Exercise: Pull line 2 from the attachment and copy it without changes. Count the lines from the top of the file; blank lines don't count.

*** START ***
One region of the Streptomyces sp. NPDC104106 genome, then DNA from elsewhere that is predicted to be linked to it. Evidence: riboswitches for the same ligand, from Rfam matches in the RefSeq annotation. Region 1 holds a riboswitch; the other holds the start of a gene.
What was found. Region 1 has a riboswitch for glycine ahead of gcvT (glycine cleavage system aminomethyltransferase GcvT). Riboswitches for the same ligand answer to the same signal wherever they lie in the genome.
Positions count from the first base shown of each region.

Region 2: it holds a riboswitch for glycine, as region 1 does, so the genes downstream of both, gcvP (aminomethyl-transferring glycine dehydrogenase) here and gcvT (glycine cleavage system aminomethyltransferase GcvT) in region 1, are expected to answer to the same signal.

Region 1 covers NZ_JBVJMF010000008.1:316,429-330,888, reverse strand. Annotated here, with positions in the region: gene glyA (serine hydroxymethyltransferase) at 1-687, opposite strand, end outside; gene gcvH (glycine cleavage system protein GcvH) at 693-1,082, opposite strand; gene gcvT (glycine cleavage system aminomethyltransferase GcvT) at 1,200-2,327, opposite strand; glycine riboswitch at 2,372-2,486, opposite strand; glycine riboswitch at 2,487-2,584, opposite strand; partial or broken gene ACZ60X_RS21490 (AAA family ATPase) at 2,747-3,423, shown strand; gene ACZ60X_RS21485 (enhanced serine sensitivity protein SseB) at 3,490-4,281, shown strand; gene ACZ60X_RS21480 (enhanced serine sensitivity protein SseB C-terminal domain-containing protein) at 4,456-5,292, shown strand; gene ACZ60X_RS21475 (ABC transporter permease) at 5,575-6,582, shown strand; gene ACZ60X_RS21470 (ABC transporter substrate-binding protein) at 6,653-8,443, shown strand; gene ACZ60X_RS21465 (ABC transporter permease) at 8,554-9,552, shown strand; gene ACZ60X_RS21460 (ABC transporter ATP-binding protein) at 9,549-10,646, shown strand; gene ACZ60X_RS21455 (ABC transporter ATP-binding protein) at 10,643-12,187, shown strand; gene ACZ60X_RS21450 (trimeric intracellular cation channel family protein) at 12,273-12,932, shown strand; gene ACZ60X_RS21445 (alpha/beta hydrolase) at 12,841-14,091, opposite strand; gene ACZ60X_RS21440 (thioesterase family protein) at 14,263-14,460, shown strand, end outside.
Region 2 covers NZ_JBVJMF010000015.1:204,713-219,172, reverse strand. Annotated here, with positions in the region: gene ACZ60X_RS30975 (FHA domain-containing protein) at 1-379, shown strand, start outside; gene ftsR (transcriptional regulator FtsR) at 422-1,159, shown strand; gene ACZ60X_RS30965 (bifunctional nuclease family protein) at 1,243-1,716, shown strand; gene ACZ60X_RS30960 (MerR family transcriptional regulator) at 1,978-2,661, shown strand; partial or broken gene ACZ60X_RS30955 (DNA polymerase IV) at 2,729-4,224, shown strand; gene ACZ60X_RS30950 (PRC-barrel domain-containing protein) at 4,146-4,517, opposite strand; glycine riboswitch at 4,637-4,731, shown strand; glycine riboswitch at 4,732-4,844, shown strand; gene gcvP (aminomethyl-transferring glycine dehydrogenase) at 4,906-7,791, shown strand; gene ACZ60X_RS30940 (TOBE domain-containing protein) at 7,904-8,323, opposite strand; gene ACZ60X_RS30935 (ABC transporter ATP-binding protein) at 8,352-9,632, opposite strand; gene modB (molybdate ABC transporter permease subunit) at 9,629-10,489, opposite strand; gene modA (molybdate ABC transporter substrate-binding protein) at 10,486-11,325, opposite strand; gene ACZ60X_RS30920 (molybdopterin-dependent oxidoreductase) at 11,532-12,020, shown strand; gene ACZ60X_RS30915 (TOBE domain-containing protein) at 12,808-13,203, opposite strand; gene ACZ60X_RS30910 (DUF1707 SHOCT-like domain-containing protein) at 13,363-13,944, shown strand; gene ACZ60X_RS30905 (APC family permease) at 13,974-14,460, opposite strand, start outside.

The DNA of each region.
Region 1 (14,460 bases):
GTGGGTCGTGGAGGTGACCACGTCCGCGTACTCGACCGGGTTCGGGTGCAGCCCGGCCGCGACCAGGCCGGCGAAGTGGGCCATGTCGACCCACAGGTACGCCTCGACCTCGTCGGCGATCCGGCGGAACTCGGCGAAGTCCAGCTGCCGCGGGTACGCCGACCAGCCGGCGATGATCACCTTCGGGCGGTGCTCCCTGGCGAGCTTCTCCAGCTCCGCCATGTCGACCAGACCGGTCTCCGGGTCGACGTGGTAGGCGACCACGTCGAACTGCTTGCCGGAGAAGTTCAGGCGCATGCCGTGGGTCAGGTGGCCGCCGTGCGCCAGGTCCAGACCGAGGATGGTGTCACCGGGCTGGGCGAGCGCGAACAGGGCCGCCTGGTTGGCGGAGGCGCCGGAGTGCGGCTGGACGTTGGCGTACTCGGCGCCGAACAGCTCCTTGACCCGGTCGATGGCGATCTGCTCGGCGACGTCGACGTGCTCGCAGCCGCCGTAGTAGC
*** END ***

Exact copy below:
What was found. Region 1 has a riboswitch for glycine ahead of gcvT (glycine cleavage system aminomethyltransferase GcvT). Riboswitches for the same ligand answer to the same signal wherever they lie in the genome.